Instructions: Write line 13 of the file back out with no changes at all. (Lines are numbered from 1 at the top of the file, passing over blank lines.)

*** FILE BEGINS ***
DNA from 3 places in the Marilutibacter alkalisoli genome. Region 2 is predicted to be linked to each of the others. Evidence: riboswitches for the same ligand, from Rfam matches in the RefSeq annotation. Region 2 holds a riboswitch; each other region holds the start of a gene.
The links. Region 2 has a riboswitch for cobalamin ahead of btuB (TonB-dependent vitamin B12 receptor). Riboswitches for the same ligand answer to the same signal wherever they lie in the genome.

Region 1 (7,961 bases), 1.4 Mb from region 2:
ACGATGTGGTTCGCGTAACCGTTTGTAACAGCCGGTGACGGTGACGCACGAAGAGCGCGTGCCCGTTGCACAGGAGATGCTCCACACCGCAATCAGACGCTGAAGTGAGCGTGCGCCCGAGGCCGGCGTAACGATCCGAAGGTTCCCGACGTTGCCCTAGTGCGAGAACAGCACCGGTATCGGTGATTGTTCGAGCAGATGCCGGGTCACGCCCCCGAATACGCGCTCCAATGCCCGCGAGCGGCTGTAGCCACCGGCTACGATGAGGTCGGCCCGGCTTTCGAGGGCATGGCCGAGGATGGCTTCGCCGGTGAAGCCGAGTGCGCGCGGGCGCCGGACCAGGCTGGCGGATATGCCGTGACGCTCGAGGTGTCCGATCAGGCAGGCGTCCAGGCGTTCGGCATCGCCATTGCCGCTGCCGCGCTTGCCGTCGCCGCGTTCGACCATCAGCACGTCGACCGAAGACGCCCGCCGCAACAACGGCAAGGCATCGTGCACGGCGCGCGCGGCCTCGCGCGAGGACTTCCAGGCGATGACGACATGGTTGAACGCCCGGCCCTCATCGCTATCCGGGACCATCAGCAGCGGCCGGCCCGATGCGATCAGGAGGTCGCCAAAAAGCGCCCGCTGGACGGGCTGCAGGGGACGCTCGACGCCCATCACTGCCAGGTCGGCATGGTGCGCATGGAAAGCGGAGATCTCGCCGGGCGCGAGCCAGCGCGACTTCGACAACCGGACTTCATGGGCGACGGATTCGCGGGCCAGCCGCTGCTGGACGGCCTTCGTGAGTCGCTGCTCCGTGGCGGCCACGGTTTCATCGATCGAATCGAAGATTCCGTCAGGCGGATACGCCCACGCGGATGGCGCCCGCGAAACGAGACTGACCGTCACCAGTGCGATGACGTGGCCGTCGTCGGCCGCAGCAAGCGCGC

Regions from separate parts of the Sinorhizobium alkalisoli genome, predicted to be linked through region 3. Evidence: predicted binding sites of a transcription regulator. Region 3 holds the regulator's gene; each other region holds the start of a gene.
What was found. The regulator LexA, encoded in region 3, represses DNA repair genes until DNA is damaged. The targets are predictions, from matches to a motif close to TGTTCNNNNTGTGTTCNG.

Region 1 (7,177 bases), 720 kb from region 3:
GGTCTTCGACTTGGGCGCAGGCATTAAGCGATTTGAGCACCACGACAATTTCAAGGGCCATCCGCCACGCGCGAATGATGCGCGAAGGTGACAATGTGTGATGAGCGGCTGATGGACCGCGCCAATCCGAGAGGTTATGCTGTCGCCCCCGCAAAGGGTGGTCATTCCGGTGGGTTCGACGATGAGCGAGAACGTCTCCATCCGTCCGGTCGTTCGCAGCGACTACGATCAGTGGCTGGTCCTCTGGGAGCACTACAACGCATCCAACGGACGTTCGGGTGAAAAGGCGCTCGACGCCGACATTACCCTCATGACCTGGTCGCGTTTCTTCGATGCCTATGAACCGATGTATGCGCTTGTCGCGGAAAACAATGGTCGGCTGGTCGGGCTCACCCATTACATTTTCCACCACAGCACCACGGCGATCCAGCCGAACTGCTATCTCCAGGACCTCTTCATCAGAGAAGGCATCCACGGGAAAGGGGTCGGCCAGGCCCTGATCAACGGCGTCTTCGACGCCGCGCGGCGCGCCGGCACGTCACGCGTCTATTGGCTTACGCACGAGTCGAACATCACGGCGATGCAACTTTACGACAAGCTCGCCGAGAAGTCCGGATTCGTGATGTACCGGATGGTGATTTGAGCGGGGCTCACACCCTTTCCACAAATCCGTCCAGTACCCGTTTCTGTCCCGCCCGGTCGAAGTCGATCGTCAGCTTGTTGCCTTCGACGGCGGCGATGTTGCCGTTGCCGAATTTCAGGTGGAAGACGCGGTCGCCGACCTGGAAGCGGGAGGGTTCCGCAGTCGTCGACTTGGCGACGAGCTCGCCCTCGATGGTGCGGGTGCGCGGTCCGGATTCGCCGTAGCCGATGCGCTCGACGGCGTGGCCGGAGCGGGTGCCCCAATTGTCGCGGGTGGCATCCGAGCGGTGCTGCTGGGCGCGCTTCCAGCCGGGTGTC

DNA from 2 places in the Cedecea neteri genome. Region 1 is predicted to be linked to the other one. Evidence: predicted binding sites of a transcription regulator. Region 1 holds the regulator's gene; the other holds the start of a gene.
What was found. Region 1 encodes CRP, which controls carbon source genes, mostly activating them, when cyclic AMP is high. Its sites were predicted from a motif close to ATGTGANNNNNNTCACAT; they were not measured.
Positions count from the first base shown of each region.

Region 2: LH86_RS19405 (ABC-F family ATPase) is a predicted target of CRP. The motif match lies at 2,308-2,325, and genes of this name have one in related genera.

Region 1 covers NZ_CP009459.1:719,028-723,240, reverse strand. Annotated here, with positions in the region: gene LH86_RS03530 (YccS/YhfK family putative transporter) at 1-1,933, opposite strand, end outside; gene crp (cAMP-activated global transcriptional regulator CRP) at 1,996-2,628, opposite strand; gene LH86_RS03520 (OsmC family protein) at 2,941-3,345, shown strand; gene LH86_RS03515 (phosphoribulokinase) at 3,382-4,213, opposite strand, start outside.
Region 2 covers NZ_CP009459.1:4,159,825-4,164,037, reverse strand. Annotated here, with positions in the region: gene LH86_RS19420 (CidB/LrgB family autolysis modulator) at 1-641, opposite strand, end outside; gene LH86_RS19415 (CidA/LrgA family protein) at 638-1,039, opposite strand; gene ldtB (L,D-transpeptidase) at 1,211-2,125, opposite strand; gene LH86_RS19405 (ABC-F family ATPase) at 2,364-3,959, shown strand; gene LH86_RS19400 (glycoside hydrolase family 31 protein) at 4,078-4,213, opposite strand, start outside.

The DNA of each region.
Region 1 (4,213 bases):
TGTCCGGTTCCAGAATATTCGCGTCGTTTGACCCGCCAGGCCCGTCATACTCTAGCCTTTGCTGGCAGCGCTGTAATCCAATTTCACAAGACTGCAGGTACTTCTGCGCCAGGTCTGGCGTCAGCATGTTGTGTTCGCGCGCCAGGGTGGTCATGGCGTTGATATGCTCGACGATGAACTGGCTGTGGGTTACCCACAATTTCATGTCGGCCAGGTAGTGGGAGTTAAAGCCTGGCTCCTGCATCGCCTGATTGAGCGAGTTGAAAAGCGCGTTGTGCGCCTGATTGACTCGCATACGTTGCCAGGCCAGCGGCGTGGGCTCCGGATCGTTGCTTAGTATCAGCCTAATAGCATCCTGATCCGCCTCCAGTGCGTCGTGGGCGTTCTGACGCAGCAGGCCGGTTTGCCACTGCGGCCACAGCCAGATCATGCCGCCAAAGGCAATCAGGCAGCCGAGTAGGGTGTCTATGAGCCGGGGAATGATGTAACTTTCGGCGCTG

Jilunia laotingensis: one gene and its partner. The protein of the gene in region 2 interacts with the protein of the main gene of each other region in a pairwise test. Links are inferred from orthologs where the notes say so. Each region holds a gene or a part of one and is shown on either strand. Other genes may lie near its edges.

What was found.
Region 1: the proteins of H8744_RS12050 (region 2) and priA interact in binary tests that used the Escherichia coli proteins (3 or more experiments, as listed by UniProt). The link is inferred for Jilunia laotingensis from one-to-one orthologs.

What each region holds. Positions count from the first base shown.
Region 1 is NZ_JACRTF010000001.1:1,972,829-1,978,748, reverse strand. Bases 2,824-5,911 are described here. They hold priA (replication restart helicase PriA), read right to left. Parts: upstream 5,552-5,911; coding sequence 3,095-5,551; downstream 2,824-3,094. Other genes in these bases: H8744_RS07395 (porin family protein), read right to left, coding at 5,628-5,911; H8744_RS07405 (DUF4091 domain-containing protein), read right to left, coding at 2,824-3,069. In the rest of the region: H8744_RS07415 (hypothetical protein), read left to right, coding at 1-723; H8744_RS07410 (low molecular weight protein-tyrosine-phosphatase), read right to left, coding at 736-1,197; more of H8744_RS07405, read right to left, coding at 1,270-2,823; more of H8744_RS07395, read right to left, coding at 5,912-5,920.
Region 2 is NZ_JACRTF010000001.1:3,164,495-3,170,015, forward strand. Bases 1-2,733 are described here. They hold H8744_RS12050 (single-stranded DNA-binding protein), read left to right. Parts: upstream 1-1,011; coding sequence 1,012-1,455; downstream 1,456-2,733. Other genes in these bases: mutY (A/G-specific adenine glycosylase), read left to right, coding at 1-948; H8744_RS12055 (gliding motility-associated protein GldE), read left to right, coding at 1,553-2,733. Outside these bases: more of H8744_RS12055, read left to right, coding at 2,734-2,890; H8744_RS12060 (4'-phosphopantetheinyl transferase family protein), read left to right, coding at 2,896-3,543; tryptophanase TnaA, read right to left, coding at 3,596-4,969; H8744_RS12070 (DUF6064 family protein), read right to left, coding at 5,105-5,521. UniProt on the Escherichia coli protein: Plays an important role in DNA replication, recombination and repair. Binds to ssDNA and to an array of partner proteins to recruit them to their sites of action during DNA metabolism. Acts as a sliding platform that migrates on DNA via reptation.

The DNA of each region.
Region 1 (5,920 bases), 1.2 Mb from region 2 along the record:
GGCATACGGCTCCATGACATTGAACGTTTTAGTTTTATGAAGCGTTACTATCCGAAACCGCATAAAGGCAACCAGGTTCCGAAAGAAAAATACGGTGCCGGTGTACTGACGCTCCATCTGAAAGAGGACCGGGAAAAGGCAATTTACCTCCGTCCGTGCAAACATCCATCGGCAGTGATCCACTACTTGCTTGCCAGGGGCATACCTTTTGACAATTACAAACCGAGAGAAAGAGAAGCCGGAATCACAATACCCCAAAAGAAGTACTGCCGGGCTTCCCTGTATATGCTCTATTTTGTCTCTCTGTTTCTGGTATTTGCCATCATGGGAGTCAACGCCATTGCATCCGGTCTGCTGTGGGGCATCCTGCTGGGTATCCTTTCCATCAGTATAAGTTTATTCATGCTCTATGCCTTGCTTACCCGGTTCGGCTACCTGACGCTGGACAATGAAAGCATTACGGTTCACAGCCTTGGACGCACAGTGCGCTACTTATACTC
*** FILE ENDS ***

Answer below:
Region 1 covers NZ_CP009459.1:719,028-723,240, reverse strand. Annotated here, with positions in the region: gene LH86_RS03530 (YccS/YhfK family putative transporter) at 1-1,933, opposite strand, end outside; gene crp (cAMP-activated global transcriptional regulator CRP) at 1,996-2,628, opposite strand; gene LH86_RS03520 (OsmC family protein) at 2,941-3,345, shown strand; gene LH86_RS03515 (phosphoribulokinase) at 3,382-4,213, opposite strand, start outside.